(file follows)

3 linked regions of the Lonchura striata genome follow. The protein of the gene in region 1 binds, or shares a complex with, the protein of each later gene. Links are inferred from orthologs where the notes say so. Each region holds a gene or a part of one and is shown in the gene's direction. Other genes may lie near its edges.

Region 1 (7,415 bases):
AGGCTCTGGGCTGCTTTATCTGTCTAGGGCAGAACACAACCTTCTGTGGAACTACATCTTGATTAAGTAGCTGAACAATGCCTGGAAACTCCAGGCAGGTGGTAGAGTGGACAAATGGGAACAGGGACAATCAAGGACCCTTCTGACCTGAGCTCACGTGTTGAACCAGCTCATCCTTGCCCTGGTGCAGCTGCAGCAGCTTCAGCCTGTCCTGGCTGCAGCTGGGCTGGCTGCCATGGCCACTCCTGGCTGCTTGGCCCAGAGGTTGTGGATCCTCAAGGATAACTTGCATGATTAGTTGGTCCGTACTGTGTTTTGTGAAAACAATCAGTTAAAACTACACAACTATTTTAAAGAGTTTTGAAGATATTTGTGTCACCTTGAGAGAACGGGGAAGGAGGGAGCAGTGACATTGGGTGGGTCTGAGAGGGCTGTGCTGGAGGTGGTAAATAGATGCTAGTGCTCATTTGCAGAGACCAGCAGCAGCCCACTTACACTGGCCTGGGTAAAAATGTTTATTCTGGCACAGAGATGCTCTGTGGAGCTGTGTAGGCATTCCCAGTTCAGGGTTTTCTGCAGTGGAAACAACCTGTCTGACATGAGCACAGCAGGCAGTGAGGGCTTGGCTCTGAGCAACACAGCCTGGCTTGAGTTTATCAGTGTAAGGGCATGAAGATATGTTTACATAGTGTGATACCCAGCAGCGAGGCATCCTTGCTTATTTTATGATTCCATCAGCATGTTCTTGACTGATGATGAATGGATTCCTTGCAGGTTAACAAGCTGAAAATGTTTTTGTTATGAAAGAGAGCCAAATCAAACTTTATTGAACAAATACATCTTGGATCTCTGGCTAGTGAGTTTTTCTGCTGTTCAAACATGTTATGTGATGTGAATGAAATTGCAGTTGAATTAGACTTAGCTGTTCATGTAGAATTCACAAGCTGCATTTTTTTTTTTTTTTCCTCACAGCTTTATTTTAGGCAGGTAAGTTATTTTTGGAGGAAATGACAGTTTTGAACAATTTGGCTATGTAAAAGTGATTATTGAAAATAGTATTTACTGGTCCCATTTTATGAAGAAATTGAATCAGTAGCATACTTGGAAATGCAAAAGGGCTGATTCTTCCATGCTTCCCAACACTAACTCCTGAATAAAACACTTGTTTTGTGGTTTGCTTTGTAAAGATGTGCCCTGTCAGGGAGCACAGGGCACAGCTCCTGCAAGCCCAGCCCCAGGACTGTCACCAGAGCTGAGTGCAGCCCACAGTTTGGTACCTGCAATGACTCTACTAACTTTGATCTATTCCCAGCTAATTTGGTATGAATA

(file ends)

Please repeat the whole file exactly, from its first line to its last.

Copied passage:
3 linked regions of the Lonchura striata genome follow. The protein of the gene in region 1 binds, or shares a complex with, the protein of each later gene. Links are inferred from orthologs where the notes say so. Each region holds a gene or a part of one and is shown in the gene's direction. Other genes may lie near its edges.

Region 1 (7,415 bases):
AGGCTCTGGGCTGCTTTATCTGTCTAGGGCAGAACACAACCTTCTGTGGAACTACATCTTGATTAAGTAGCTGAACAATGCCTGGAAACTCCAGGCAGGTGGTAGAGTGGACAAATGGGAACAGGGACAATCAAGGACCCTTCTGACCTGAGCTCACGTGTTGAACCAGCTCATCCTTGCCCTGGTGCAGCTGCAGCAGCTTCAGCCTGTCCTGGCTGCAGCTGGGCTGGCTGCCATGGCCACTCCTGGCTGCTTGGCCCAGAGGTTGTGGATCCTCAAGGATAACTTGCATGATTAGTTGGTCCGTACTGTGTTTTGTGAAAACAATCAGTTAAAACTACACAACTATTTTAAAGAGTTTTGAAGATATTTGTGTCACCTTGAGAGAACGGGGAAGGAGGGAGCAGTGACATTGGGTGGGTCTGAGAGGGCTGTGCTGGAGGTGGTAAATAGATGCTAGTGCTCATTTGCAGAGACCAGCAGCAGCCCACTTACACTGGCCTGGGTAAAAATGTTTATTCTGGCACAGAGATGCTCTGTGGAGCTGTGTAGGCATTCCCAGTTCAGGGTTTTCTGCAGTGGAAACAACCTGTCTGACATGAGCACAGCAGGCAGTGAGGGCTTGGCTCTGAGCAACACAGCCTGGCTTGAGTTTATCAGTGTAAGGGCATGAAGATATGTTTACATAGTGTGATACCCAGCAGCGAGGCATCCTTGCTTATTTTATGATTCCATCAGCATGTTCTTGACTGATGATGAATGGATTCCTTGCAGGTTAACAAGCTGAAAATGTTTTTGTTATGAAAGAGAGCCAAATCAAACTTTATTGAACAAATACATCTTGGATCTCTGGCTAGTGAGTTTTTCTGCTGTTCAAACATGTTATGTGATGTGAATGAAATTGCAGTTGAATTAGACTTAGCTGTTCATGTAGAATTCACAAGCTGCATTTTTTTTTTTTTTTCCTCACAGCTTTATTTTAGGCAGGTAAGTTATTTTTGGAGGAAATGACAGTTTTGAACAATTTGGCTATGTAAAAGTGATTATTGAAAATAGTATTTACTGGTCCCATTTTATGAAGAAATTGAATCAGTAGCATACTTGGAAATGCAAAAGGGCTGATTCTTCCATGCTTCCCAACACTAACTCCTGAATAAAACACTTGTTTTGTGGTTTGCTTTGTAAAGATGTGCCCTGTCAGGGAGCACAGGGCACAGCTCCTGCAAGCCCAGCCCCAGGACTGTCACCAGAGCTGAGTGCAGCCCACAGTTTGGTACCTGCAATGACTCTACTAACTTTGATCTATTCCCAGCTAATTTGGTATGAATA